The American Association of School Librarians (AASL) announced that total grants awarded to date through Beyond Words: The Dollar General School Library Relief Fund passed $1 million. Beyond Words provides funding to public schools affected by disasters to help rebuild and expand library programs; grants can be used to defray the cost of replacing or supplementing books, media, and/or equipment in the school library. A collaboration between AASL, ALA, and the National Education Association, the program is funded by the Dollar General Literacy Foundation.
Salary survey shows increases
In the midst of tough economic times, job shortages, and cutbacks, the 2010 edition of the ALA-APA Salary Survey: Librarian—Public and Academic revealed average increases across all six position types, ranging from two percent for managers of support staff to 13 percent for directors of public and academic libraries. More than 580 library directors and human resources staff reported more than 11,000 salaries, giving this year’s survey a remarkable 35 percent response rate. The data—available for subscribers to the ALA-APA Library Salary Database or in print from ALA’s online store—helped employers justifying budgets, job seekers looking for salary ranges, human resources departments conducting pay equity studies, and researchers tracking compensation trends.
Spectrum program total grows to 725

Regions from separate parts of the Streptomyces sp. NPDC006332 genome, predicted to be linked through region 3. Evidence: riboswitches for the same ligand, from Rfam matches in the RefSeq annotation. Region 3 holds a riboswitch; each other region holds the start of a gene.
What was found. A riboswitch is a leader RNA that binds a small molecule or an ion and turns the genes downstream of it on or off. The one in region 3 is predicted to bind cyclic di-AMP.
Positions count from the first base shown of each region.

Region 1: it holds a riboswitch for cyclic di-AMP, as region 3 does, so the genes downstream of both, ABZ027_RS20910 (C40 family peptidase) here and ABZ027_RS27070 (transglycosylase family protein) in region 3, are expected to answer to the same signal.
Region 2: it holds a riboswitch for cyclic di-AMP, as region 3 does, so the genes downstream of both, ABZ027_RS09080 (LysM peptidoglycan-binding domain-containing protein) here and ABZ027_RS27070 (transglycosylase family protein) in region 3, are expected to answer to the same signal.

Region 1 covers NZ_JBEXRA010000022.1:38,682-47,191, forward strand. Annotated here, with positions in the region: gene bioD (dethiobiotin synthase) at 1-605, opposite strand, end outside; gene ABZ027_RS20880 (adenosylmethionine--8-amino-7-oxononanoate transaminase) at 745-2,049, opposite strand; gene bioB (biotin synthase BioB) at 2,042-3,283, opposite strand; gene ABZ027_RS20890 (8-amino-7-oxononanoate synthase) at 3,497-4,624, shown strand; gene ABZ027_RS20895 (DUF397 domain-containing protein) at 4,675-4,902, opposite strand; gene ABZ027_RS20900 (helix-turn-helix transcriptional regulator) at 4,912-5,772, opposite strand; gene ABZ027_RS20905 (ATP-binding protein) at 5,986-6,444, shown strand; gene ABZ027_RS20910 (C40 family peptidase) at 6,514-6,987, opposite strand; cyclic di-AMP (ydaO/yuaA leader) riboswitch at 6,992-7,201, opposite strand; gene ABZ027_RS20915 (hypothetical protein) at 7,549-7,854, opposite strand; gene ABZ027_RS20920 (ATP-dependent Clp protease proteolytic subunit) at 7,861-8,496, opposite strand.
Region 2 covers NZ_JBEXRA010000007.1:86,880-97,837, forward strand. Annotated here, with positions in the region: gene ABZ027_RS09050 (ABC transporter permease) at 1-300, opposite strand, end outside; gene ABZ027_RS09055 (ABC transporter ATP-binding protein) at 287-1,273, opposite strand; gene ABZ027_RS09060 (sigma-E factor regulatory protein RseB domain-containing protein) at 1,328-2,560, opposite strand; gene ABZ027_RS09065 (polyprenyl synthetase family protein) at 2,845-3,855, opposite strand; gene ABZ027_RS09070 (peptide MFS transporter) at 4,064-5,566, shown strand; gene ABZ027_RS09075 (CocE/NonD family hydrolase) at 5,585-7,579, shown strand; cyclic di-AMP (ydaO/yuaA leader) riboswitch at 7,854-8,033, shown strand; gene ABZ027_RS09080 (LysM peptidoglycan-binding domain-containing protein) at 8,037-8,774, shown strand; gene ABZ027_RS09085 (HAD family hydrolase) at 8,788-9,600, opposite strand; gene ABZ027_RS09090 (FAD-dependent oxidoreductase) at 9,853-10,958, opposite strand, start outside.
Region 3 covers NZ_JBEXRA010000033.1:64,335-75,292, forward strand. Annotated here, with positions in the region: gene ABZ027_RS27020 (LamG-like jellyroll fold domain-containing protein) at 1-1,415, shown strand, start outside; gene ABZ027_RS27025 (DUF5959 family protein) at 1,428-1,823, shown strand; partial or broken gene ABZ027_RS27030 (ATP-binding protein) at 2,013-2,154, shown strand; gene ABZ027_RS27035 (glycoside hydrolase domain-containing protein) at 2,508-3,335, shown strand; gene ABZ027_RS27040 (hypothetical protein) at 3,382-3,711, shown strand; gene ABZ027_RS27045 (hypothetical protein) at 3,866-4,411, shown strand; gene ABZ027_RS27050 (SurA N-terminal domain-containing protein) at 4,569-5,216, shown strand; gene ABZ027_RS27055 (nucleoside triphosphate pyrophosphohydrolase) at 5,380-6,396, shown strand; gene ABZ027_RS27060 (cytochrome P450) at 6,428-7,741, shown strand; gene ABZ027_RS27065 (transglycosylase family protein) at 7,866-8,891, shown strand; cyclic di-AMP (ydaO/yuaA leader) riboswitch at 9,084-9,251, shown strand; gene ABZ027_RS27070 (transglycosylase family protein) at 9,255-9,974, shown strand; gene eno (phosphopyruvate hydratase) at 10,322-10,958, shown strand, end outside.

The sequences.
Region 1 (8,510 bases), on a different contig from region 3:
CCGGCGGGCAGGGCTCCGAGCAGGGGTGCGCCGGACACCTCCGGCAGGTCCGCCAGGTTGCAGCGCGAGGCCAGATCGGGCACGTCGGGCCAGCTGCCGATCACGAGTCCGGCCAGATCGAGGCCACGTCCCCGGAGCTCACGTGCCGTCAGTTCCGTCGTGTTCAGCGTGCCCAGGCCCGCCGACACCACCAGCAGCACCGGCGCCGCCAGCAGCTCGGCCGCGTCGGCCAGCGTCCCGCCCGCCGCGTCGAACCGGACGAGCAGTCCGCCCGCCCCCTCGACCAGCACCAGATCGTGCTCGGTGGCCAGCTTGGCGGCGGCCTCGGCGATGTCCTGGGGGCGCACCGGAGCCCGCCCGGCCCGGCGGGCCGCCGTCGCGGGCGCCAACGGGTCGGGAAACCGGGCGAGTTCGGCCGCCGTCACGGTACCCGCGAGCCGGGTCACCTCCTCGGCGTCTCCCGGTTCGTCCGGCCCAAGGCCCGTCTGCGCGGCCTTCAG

Forty-eight Spectrum Scholarships were awarded in June, bringing the total number of scholarships awarded to more than 725. Support for scholarships came from individuals, organizations, and a grant from the Bill & Melinda Gates Foundation. Ten Spectrum Scholarships were funded by proceeds from the ALA/ProQuest Scholarship Bash; the Medical Library Association/National Library of Medicine supported two scholarships; and AASL, the Association for Library Service to Children (ALSC), the Association of College and Research Libraries (ACRL), the Library Instruction Round Table, and the Young Adult Library Services Association (YALSA) each supported one scholarship. For 2011, scholarships were given in honor of individuals Leo Albert, Ron Clowney, Louise Giles, William R. Gordon, Howard M. and Gladys B. Teeple, and Betty J. Turock.
Spectrum Initiative nears $1 million goal
As of October 2011, more than $950,000 of a $1 million goal had been raised through the Spectrum Presidential Initiative for the Spectrum Scholarship Program. Started in 2009, the initiative aims to meet the critical needs of supporting master’s-level scholarships, providing two $25,000 doctoral scholarships, increasing the Spectrum Endowment, and developing special programs for recruitment and career development.